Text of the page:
That is when we create the network business, as an example, most of that is already in place. We've already moved part of that, the transport part headed up by Randy Dunbar, to directly be part of Jack's organization. And the only other part that we're going to do that, and that's going to be effective tomorrow, is moving Tyler Coates and his Layer 2, Layer 3 responsibilities into that. So none of the -- internal to those organizations, there's not much change.

It's -- and in fact, we're making it more straightforward for them to execute, gives us less reliance on a lot of the intercompany dynamic. Likewise, from a sales team standpoint, they like what we're doing because part of what we've heard them express frustration is it's hard to navigate between the different business units. This doesn't completely solve that, but by putting them under one umbrella where we're primarily focused on the financial results of the network business, we believe it will be more straightforward for our salespeople to navigate between kind of the Ethernet, waves, fiber, that are all part of the solutions that they're providing to their customers. So this doesn't have an organizational change element for sales.

It allows their job to get done easier. Your specific question was about colo. Our coverage sales team continues to own kind of the accounts and the entire relationship with them, and that includes the colo relationship. So they will continue to facilitate on behalf of zColo and of the deals that involve the colo and cloud products.

At the same time, the same way we use fiber biz dev to kind of work their geographies, colo has similar functions. They have both a biz dev function, which is really a high-end sales function, and they really act as both the rainmakers to open up colo opportunities and also close them. But by having the larger sales coverage force to help them, they're able to be more productive across more opportunities. That will continue.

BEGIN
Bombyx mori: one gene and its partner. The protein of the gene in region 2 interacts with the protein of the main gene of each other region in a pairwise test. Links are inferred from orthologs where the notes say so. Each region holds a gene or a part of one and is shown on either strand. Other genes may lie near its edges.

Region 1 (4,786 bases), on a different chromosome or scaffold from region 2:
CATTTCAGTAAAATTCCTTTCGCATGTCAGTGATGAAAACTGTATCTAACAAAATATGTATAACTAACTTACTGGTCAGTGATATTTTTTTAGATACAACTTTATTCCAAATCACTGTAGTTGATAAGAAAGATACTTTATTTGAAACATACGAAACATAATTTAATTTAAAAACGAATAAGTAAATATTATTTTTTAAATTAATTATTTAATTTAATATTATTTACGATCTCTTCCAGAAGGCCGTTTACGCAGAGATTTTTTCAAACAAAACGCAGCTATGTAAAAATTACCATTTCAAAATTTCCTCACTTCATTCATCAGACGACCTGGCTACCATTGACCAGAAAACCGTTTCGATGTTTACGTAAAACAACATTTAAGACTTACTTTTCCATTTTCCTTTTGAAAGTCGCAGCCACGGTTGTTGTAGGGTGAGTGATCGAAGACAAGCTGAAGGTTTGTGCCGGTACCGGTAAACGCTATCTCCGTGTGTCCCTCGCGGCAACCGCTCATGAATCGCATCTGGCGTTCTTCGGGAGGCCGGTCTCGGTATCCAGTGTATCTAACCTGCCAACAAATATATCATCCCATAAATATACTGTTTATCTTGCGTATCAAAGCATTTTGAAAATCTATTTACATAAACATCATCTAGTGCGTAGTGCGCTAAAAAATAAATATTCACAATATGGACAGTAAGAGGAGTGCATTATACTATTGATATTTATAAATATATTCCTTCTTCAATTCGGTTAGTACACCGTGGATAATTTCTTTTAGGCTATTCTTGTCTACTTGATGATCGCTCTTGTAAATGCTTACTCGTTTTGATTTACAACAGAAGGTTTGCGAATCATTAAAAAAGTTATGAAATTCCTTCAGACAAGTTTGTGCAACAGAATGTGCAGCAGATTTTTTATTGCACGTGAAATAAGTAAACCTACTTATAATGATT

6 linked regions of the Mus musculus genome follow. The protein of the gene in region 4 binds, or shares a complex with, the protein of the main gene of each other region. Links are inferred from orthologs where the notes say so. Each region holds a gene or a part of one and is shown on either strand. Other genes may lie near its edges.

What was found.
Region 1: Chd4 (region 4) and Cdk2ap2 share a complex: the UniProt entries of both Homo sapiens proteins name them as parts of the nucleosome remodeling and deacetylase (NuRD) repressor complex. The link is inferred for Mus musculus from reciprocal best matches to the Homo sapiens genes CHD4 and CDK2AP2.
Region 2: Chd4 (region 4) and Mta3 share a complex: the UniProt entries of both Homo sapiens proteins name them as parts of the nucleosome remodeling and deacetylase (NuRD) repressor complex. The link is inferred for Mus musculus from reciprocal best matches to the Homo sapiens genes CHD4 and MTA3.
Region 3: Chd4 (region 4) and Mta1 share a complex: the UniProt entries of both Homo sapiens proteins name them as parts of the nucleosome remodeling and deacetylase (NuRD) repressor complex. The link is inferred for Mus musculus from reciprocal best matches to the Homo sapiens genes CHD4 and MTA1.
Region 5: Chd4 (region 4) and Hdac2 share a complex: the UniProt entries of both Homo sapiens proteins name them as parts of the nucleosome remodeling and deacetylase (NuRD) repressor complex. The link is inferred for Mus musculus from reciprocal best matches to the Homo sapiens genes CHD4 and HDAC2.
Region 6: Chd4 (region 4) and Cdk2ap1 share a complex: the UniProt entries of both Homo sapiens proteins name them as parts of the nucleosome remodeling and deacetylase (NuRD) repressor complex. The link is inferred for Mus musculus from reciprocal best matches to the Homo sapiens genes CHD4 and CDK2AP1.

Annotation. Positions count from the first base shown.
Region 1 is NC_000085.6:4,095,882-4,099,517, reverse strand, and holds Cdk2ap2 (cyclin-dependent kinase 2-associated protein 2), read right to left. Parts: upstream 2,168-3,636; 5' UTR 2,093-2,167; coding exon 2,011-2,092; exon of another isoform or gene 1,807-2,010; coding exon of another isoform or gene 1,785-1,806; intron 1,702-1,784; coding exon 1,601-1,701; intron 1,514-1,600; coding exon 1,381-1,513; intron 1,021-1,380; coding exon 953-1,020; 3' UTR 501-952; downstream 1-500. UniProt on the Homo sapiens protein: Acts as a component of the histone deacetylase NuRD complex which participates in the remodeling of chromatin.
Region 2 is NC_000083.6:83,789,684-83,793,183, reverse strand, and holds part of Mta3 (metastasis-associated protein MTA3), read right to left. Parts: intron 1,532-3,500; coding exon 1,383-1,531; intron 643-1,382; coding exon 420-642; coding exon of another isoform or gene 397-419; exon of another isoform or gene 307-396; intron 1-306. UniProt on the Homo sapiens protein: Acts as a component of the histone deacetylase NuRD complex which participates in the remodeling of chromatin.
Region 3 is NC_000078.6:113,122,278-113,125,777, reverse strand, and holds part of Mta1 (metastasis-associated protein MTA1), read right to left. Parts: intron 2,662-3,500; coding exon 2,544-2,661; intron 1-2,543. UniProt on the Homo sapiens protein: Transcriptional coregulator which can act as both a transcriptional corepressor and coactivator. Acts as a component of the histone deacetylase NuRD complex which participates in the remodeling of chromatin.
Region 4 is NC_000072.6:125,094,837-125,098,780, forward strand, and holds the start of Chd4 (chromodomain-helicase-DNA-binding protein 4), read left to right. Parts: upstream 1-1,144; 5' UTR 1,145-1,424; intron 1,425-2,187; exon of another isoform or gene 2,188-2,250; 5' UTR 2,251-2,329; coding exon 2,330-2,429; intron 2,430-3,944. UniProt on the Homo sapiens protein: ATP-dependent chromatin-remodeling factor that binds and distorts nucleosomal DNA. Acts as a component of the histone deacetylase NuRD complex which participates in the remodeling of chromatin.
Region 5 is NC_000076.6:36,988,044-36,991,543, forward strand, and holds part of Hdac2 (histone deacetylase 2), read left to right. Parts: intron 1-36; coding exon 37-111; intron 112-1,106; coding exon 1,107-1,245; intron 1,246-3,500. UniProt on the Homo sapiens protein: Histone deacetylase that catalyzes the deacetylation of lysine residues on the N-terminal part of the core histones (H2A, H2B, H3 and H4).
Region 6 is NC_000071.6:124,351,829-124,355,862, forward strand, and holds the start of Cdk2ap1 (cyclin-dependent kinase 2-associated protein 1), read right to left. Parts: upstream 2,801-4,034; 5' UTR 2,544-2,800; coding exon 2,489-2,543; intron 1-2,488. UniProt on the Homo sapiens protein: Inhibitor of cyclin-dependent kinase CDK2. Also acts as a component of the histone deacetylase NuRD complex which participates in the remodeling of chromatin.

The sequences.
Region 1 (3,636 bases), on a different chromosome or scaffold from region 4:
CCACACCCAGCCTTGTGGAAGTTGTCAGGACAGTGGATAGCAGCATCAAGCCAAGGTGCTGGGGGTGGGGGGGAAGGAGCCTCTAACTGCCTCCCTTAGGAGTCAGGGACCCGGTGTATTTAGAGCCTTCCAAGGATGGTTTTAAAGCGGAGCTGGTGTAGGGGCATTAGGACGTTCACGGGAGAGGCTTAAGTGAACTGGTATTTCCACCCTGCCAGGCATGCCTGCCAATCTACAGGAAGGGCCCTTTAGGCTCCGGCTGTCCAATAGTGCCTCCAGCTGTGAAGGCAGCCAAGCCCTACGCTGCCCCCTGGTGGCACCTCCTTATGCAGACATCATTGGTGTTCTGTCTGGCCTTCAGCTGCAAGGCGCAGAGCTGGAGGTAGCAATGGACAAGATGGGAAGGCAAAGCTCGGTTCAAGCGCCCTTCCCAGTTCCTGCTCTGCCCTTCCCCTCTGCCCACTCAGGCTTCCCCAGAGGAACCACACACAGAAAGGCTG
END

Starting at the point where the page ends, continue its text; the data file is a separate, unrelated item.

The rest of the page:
The part that we're moving in sales is more kind of direct coverage of the longer tail of accounts. That's primarily an inside sales function that gets assembled but is then directly attached to the colo business as opposed to spread across multiple different premier account sales teams. And that creates a much stronger direct alliance between those two. And then, lastly, we've introduced over the last sic months an asset management function within our colo business.

An asset manager is responsible for the financial and operational performance of those facilities that they own from a business standpoint, and that provides another layer of intimacy with the customers in those facilities, how we're doing for those customers, what more we can do with them. So another example where zColo has an opportunity to control more of its own destiny, in its direct relationships with its customers.

Nick Del Deo -- MoffettNathanson -- Analyst

OK. Got it. That was really helpful, Dan. Second, as part of your guidance, you noted that you want to reduce Allstream's reliance on the network segment in the coming year.

What exactly does that entail?

Dan Caruso -- Chairman and Chief Executive Officer

Yes. There's a couple elements to that. First of all, Allstream is -- operation is separate today. We've been -- that was a big focus over the last year or so.

But as we went deeper into unleash analysis, we did identify certain customers with certain services that really are better associated with Allstream than they are with either network or colo. Typically, these customers have traditional WAN services or they have material off-net locations, or they have -- in some cases, they have specialty security services. So these are customers that Allstream is designed to serve, but it's been harder for the core Zayo, which is focused on kind of higher-end bandwidth solutions with a stronger component of on-net focus. However, they've become -- that has become more of a distraction for kind of the network business, whereas for Allstream, that's core of what they do.

So as we've gone through that, we want to move more of that into Allstream. We think the customers will be taken cared of better, and both Allstream and the network business will be more focused as a result. This is a modest amount of revenue and associated cost. So this isn't a big forklift.

It's more of a fine-tuning, but it's one where we just think that it will allow the network business to stay more focused and the Allstream business to control more of its own destiny.

Nick Del Deo -- MoffettNathanson -- Analyst

OK. So it's related to shuffling the revenues around a little bit, not necessarily trying to move traffic to other providers or anything like that.

Dan Caruso -- Chairman and Chief Executive Officer


Nick Del Deo -- MoffettNathanson -- Analyst

OK. Got it. All right. Thanks, Dan.


And the next questioner today will be Jon Atkin with RBC. Please go ahead.

Jon Atkin -- RBC Capital Markets -- Analyst